Wednesday, November 16, 2016


On our way to the mountains, canyons, and oases of the
San Andreas Fault
A plume of dust rises behind the red jeep as we bump our way into the sandy reaches of the San Andreas Fault east of Palm Springs in California. We're at the most southerly point of this famous 800-mile fault line that marks the junction of the North American tectonic plate with the Pacific plate. Houses are only one storey here; swarms of minor tremors occur often but are rarely felt; and the topography is rugged, caused by eons of upheavals.

Our guide, Cheyenne, drives home the need of hydration in this arid and hot desert today. Then we stop on flat sand for a geology lesson before we reach the mountains and canyons. It's sobering. This fault is 200 years overdue for a massive and destructive earthquake of over 8 or 9 on the Richter scale.

Palms show an underground water course

The jeep rumbles to life and we head directly at the long ridge of low mountains. Below them lies a line of indigenous California Fan Palms. They indicate an underground water course — a huge aquifer lies below this area and small streams occasionally flow close to the surface. The flat plain in front is an ancient sea bed, and the mountains show striations and wadis caused by erosion and are penetrated by narrow canyons. Desert plants look nearly dead, but aren't — they are just adapted to deal with the heat and evaporation loss from leaves.

I've been here once before but it's my traveling companion's first time. She's fascinated, madly pointing her camera in all directions. I'm hoping I won't have seen it all before. Soon I realize that we are visiting places I didn't go to last time. 

Serpentine Canyon
We're lucky, one of our fellow tour members is a member of the First Nation who have lived here for more than 10,000 years. He tells us about the oral histories, storytelling of his grandfather, and his spiritual traditions. I listen, wondering how anyone could survive in this wilderness of sand and rock.

The jeep winds along barely discernible tracks in the sand as the rocks pile up beside us and seemingly lean over the vehicle. Narrower and narrower. A crow attacks a Cooper's hawk high above us. Wildlife exists here — coyotes, wasps, desert mice. And rattlesnakes; we have to keep our eyes on the ground when walking.

Serpentine Canyon (above) is an old watercourse that was created by huge flash floods in the past and which still occur, but rarely, from massive rainstorms to the north. The heat is stifling in the sun and the canyon sides shelter us from any breezes. The small round holes in the rock face are created by pieces of rock that is harder embedded in the softer silt stone. Erosion takes place around it until the pebble falls out of the round opening. Small creatures then take up residence.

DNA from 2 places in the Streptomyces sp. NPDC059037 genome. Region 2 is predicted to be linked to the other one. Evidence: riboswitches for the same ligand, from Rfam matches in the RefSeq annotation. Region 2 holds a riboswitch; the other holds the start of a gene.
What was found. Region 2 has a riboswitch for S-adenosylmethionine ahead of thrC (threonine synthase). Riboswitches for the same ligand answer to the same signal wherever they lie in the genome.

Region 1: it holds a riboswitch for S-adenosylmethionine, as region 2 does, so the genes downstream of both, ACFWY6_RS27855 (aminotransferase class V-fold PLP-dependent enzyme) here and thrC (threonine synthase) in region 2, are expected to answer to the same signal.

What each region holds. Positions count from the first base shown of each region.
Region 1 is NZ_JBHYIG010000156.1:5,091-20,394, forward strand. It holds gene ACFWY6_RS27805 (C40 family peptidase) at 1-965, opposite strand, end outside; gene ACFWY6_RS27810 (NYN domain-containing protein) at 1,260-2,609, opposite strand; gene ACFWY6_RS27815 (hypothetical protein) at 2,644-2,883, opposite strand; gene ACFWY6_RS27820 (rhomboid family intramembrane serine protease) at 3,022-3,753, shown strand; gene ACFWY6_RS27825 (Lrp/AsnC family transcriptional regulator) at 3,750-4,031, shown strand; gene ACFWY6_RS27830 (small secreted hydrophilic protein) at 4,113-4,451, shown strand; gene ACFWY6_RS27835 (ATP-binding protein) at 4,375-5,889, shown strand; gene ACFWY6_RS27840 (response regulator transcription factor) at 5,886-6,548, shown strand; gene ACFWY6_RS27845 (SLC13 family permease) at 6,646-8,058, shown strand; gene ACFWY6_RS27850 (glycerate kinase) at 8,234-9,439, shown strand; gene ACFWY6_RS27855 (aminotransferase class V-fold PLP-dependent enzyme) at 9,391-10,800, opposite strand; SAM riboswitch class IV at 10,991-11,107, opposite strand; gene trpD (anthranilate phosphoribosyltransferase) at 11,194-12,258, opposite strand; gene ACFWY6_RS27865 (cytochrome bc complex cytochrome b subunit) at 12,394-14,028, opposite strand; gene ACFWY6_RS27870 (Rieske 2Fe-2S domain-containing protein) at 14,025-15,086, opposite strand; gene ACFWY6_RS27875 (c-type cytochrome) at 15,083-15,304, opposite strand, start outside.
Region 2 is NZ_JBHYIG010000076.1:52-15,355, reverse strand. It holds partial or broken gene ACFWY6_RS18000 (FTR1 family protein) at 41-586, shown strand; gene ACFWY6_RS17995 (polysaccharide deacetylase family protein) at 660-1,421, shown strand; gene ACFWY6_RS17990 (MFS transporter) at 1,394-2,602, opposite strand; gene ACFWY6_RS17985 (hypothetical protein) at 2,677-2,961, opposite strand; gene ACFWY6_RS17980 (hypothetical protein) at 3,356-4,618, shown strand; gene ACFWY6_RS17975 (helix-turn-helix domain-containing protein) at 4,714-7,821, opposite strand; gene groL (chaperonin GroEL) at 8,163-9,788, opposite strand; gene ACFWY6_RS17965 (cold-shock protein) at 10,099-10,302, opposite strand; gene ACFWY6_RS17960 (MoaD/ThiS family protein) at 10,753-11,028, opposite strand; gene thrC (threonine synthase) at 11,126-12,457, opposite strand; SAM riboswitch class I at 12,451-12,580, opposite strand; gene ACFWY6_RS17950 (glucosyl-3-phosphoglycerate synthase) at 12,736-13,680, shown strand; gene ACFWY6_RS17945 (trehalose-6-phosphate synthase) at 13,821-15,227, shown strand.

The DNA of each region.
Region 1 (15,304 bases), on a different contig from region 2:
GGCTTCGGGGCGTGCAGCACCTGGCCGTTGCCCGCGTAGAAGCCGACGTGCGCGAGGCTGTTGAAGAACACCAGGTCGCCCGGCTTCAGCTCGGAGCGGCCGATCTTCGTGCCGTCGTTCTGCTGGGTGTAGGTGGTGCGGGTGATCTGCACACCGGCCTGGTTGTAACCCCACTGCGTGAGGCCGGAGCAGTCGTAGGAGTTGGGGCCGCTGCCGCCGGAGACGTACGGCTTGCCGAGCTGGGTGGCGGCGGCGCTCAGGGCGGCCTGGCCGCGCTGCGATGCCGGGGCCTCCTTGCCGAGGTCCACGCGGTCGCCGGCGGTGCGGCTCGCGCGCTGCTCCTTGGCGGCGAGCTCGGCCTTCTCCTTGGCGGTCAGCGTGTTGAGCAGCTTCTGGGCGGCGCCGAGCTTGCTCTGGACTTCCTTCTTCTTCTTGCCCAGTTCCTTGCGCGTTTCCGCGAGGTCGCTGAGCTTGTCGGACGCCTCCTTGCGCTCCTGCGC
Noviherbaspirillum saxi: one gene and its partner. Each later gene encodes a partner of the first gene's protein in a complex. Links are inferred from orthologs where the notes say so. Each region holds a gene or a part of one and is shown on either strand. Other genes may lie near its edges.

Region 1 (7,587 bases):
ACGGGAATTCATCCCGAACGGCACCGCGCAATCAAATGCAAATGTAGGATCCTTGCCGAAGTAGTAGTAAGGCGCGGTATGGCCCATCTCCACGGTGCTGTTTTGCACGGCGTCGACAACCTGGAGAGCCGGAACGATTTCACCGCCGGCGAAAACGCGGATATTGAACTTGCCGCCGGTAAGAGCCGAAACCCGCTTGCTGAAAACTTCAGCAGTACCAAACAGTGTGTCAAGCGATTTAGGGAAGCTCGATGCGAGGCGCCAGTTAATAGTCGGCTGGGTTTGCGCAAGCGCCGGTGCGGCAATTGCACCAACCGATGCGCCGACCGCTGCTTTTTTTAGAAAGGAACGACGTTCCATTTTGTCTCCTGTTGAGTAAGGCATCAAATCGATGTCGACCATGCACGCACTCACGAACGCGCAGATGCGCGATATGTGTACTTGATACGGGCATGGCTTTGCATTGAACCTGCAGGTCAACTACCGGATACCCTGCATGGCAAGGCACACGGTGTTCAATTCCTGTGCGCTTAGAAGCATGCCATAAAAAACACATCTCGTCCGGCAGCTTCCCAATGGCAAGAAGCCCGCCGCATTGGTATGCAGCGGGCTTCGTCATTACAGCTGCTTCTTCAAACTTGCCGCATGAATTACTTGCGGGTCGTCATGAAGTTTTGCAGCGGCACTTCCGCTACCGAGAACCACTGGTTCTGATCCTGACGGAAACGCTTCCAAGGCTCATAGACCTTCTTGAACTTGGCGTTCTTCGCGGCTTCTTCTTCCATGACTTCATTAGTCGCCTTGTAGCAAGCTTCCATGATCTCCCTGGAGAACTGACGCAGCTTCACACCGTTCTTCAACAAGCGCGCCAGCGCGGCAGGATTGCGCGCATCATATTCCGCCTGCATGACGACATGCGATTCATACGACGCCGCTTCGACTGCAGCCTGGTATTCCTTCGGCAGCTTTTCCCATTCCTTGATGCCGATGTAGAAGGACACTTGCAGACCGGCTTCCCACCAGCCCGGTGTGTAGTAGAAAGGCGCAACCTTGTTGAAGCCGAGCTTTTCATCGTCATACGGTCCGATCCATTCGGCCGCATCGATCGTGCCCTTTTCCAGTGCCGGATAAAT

A wide section of the slot canyon

The slot canyons here are a highlight. We squeeze our bodies upwards as we slowly trek through. Sometimes we have to turn sideways to get our shoulders past and bend forwards or backwards to get through as the rock walls press inwards. I see the marks of water erosion as the floods pour through, swirling and twisting. At the top is a small cave that we can climb to for a photo op. Some visitors find this canyon intimidating and claustrophobic. I didn't, but was acutely aware what might happen here in a big earthquake. I heard a sigh of relief from one person as we emerged at the bottom again. 

We explore a big oasis that is managed by the Cahuilla tribe. Here water trickles on the surface, palms crowd around the stream, arrow weed bushes grow thickly –the indigenous peoples made arrow shafts from
California Fan Palms with grass skirts
their straight branches – and creosote bushes. I discover that palms are related to grasses not trees and have rows of shark-teeth thorns at the base of the leaves to keep herbivores from eating them. It's cool in the shade from three well established palms with long grass skirts. 

The Red Jeep tour ends at a recreated Cahuilla village. The longhouse has artefacts showing their way of life as hunter-gatherers and their system of three ponds — top one for drinking and cooking water, middle for washing containers and food, the lower for washing bodies (grey water). Wise conservation and use of water is not a new concept here.

The 90F heat assails us as we move away from the rocks and oases at the end of four and a half hours. Normally the tour takes about three+ hours, but we were delayed by a movie shoot in which we were extras. .

Red Jeep Tours has been operating in the desert for over twenty years. Each guide is very knowledgeable and welcoming. The jeeps hold six guests and one in the passenger seat. Red Jeep supplies endless bottles of water and make you drink it, and granola bars. Choose the morning tours, rather than the afternoon tours as the heat is at its highest from 2-4pm in the winter months.

I heartily recommend Red Jeep and the choices of tours in the Coachella Valley.

IMAGES: © Photos by Pharos 2016. All rights reserved.